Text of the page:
Subsequent to that, the Border Agency is required under the immigration rules to consider all the relevant factors of an individual’s circumstances to see whether the person should be allowed to stay in the United Kingdom. I can say to the House that I cannot foresee circumstances in which these honourable men who have served the UK so well would ever be removed from our country.

Mr. Mark Lancaster (North-East Milton Keynes) (Con): I remind the House that I have an interest as a former officer in the Brigade of Gurkhas. My concern is the unintended consequences of this decision, which, if I am called to speak, I would like to explore. Will the Minister assure the House that none of the decisions today will jeopardise the future of the Brigade of Gurkhas? If in the future those of us on both sides of the House who are championing the future of the Brigade of
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Gurkhas face a decision locally about supporting the future of the Brigade of Gurkhas or our local regiments, will we be equally vociferous in supporting the brigade?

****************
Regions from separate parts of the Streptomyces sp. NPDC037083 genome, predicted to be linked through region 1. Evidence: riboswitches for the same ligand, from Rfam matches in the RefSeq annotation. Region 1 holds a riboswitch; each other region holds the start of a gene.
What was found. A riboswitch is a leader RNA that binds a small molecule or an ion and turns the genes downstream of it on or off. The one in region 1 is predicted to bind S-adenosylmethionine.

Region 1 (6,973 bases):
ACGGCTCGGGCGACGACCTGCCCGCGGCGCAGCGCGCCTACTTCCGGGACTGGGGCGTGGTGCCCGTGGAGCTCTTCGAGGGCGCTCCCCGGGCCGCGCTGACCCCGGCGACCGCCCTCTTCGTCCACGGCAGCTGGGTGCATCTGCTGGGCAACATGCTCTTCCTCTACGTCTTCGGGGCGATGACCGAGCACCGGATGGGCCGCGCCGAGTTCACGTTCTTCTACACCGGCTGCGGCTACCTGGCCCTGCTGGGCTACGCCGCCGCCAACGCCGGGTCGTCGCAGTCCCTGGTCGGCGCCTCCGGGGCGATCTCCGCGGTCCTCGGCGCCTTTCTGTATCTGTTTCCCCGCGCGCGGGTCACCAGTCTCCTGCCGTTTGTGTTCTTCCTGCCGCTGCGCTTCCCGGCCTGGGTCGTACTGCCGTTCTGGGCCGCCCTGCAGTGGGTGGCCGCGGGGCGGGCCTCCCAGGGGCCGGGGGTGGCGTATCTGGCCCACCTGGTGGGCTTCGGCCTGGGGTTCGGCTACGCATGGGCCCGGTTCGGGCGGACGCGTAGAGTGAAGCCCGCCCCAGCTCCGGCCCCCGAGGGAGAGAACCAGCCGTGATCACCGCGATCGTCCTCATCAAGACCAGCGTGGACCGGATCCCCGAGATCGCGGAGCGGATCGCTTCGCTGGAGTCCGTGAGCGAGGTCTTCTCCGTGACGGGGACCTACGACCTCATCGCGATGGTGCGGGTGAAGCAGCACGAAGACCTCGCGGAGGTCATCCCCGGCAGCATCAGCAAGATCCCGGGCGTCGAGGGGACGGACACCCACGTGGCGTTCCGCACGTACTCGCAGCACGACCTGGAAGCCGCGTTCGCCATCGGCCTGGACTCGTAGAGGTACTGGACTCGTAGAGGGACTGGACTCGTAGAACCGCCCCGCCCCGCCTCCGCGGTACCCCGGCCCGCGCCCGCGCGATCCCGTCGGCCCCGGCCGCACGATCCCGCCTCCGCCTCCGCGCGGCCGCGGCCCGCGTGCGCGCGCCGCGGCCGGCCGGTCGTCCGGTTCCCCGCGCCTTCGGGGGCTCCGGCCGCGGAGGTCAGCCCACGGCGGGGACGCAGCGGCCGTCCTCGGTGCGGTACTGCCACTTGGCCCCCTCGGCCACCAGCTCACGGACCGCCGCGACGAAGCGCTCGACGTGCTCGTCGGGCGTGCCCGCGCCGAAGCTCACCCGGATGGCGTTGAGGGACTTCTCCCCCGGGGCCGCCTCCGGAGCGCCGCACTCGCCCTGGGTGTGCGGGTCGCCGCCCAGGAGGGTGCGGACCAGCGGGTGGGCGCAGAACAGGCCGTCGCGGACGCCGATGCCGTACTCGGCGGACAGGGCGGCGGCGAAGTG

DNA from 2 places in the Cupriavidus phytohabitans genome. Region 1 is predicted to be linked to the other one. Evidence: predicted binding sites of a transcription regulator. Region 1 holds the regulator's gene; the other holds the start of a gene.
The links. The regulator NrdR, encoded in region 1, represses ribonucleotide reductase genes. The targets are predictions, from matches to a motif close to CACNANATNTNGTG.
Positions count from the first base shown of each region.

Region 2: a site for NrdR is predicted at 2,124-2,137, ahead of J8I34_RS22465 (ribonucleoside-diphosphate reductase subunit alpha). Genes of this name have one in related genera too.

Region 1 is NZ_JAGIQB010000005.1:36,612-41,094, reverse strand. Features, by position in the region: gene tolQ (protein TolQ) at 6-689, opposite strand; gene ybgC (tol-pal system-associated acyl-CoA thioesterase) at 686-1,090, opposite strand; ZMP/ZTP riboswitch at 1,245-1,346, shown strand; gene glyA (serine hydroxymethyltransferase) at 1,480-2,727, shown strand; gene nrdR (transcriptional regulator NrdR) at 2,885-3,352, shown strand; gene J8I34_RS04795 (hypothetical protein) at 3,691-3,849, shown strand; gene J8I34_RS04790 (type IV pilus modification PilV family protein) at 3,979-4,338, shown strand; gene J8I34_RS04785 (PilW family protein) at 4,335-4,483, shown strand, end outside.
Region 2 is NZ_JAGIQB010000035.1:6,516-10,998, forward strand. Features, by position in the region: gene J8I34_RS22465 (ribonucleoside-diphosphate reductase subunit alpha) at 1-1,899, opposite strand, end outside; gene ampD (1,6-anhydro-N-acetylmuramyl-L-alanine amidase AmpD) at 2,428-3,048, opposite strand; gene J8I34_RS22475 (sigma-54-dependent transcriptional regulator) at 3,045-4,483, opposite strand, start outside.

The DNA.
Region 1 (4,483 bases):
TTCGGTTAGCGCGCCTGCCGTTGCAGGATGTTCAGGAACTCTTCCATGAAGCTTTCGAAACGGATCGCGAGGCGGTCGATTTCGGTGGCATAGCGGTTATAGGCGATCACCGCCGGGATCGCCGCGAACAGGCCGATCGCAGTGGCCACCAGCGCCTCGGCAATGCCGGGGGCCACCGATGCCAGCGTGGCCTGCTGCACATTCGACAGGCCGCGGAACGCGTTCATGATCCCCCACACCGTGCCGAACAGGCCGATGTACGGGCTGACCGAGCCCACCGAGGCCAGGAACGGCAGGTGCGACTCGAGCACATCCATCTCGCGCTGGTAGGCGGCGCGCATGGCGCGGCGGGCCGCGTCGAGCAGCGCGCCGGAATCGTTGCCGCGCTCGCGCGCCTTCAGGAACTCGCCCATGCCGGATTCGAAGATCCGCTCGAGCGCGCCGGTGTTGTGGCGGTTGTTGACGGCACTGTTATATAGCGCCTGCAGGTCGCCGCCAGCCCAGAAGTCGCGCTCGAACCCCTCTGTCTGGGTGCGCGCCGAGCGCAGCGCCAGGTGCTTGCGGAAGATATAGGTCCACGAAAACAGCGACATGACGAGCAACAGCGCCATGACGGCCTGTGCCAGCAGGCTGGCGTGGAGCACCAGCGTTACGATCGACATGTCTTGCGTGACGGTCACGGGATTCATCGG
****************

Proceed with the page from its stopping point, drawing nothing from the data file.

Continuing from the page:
Mr. Woolas: The hon. Gentleman, who speaks with great knowledge, is concerned that the decisions do not have the unintended consequence of damaging the brigade. The point about the potential resource implication of this is important, and the Prime Minister referred to it earlier at Prime Minister’s Question Time. Let me be clear because the numbers have been challenged, I think unfairly. I looked at the numbers after I had met representatives of the campaign. I cannot base the advice of the Government on the “Channel 4 News” fact indicator; I have to base it on the best information available to us, and my hon. Friend the Under-Secretary has explained the derivation of the figures. But it is an important point. The Government have never said that 100,000 people would apply and would get settlement. We have to look, as we do under all immigration law, at the potential, and our best estimate is that it is 100,000. It may be more, it may be less.